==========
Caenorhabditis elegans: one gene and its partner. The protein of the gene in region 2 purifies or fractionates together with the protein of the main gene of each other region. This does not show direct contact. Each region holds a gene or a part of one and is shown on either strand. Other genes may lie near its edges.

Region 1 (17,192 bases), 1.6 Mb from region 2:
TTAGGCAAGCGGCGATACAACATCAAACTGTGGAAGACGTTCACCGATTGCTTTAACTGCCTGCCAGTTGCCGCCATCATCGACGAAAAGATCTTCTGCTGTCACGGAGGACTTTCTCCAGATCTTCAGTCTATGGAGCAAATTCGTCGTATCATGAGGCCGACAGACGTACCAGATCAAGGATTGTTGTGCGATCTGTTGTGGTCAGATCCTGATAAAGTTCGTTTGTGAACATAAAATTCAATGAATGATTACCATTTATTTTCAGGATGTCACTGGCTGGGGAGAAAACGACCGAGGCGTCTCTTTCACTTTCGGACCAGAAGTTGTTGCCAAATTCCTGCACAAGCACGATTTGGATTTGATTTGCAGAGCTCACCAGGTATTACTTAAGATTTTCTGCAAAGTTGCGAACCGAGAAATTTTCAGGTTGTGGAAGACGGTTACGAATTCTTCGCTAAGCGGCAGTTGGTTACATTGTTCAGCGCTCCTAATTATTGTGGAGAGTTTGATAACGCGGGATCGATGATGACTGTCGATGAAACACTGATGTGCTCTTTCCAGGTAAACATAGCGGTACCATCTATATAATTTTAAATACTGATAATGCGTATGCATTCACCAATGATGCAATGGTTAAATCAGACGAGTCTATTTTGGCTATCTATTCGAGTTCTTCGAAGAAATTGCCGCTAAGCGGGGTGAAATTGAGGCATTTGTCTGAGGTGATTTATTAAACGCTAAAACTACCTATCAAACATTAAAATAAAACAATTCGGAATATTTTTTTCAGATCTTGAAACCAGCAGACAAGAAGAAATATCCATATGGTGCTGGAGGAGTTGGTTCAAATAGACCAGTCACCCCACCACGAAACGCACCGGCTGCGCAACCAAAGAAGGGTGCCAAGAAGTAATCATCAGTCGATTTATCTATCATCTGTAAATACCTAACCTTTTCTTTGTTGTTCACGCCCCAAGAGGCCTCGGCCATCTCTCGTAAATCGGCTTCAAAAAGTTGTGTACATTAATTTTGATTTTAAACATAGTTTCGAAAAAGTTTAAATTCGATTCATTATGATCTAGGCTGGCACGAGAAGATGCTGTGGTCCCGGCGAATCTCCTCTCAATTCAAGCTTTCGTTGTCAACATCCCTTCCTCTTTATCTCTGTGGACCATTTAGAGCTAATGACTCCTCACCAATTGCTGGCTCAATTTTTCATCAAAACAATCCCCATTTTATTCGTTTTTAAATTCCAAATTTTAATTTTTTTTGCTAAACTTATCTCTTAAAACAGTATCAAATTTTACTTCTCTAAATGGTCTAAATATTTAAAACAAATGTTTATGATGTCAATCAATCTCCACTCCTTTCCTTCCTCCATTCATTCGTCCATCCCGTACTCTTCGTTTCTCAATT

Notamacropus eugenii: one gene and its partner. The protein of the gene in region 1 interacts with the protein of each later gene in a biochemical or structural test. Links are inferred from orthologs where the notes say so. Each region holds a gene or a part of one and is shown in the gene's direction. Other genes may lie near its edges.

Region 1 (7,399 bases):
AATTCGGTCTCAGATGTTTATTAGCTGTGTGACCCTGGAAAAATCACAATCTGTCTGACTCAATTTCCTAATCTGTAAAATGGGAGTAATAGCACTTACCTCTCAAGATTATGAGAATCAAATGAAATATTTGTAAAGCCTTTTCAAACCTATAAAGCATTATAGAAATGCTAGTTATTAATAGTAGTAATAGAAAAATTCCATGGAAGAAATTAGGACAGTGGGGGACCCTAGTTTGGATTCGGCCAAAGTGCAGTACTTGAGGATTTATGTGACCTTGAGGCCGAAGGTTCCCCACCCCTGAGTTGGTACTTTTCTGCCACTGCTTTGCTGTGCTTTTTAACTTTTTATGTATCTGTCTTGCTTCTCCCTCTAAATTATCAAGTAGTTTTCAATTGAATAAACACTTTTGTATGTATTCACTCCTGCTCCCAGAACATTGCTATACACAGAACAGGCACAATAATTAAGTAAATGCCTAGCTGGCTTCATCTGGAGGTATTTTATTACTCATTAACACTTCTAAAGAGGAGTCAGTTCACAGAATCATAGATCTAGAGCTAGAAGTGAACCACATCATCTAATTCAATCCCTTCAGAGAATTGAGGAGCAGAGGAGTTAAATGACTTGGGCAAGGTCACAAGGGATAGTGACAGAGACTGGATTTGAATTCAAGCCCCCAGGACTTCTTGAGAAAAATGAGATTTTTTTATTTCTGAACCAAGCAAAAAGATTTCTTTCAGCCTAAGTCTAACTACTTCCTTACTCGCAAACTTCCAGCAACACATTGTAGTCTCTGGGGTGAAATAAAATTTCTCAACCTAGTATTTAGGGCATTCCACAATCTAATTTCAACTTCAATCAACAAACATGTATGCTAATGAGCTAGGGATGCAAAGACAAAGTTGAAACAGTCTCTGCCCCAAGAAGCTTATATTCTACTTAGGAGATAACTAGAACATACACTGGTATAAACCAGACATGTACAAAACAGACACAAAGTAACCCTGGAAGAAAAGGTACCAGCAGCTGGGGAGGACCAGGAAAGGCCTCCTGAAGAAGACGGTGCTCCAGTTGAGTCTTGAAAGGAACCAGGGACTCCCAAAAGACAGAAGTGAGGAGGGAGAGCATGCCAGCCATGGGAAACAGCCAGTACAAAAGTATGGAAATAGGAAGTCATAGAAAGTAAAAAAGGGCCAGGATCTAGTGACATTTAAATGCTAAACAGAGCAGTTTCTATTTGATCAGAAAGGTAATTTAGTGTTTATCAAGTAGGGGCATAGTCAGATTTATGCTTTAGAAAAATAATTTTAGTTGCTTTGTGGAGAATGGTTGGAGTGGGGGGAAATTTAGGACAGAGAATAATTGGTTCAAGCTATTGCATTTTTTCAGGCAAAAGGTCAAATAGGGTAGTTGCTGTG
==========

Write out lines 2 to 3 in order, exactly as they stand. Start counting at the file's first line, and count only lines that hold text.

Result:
Region 1 (17,192 bases), 1.6 Mb from region 2:
TTAGGCAAGCGGCGATACAACATCAAACTGTGGAAGACGTTCACCGATTGCTTTAACTGCCTGCCAGTTGCCGCCATCATCGACGAAAAGATCTTCTGCTGTCACGGAGGACTTTCTCCAGATCTTCAGTCTATGGAGCAAATTCGTCGTATCATGAGGCCGACAGACGTACCAGATCAAGGATTGTTGTGCGATCTGTTGTGGTCAGATCCTGATAAAGTTCGTTTGTGAACATAAAATTCAATGAATGATTACCATTTATTTTCAGGATGTCACTGGCTGGGGAGAAAACGACCGAGGCGTCTCTTTCACTTTCGGACCAGAAGTTGTTGCCAAATTCCTGCACAAGCACGATTTGGATTTGATTTGCAGAGCTCACCAGGTATTACTTAAGATTTTCTGCAAAGTTGCGAACCGAGAAATTTTCAGGTTGTGGAAGACGGTTACGAATTCTTCGCTAAGCGGCAGTTGGTTACATTGTTCAGCGCTCCTAATTATTGTGGAGAGTTTGATAACGCGGGATCGATGATGACTGTCGATGAAACACTGATGTGCTCTTTCCAGGTAAACATAGCGGTACCATCTATATAATTTTAAATACTGATAATGCGTATGCATTCACCAATGATGCAATGGTTAAATCAGACGAGTCTATTTTGGCTATCTATTCGAGTTCTTCGAAGAAATTGCCGCTAAGCGGGGTGAAATTGAGGCATTTGTCTGAGGTGATTTATTAAACGCTAAAACTACCTATCAAACATTAAAATAAAACAATTCGGAATATTTTTTTCAGATCTTGAAACCAGCAGACAAGAAGAAATATCCATATGGTGCTGGAGGAGTTGGTTCAAATAGACCAGTCACCCCACCACGAAACGCACCGGCTGCGCAACCAAAGAAGGGTGCCAAGAAGTAATCATCAGTCGATTTATCTATCATCTGTAAATACCTAACCTTTTCTTTGTTGTTCACGCCCCAAGAGGCCTCGGCCATCTCTCGTAAATCGGCTTCAAAAAGTTGTGTACATTAATTTTGATTTTAAACATAGTTTCGAAAAAGTTTAAATTCGATTCATTATGATCTAGGCTGGCACGAGAAGATGCTGTGGTCCCGGCGAATCTCCTCTCAATTCAAGCTTTCGTTGTCAACATCCCTTCCTCTTTATCTCTGTGGACCATTTAGAGCTAATGACTCCTCACCAATTGCTGGCTCAATTTTTCATCAAAACAATCCCCATTTTATTCGTTTTTAAATTCCAAATTTTAATTTTTTTTGCTAAACTTATCTCTTAAAACAGTATCAAATTTTACTTCTCTAAATGGTCTAAATATTTAAAACAAATGTTTATGATGTCAATCAATCTCCACTCCTTTCCTTCCTCCATTCATTCGTCCATCCCGTACTCTTCGTTTCTCAATT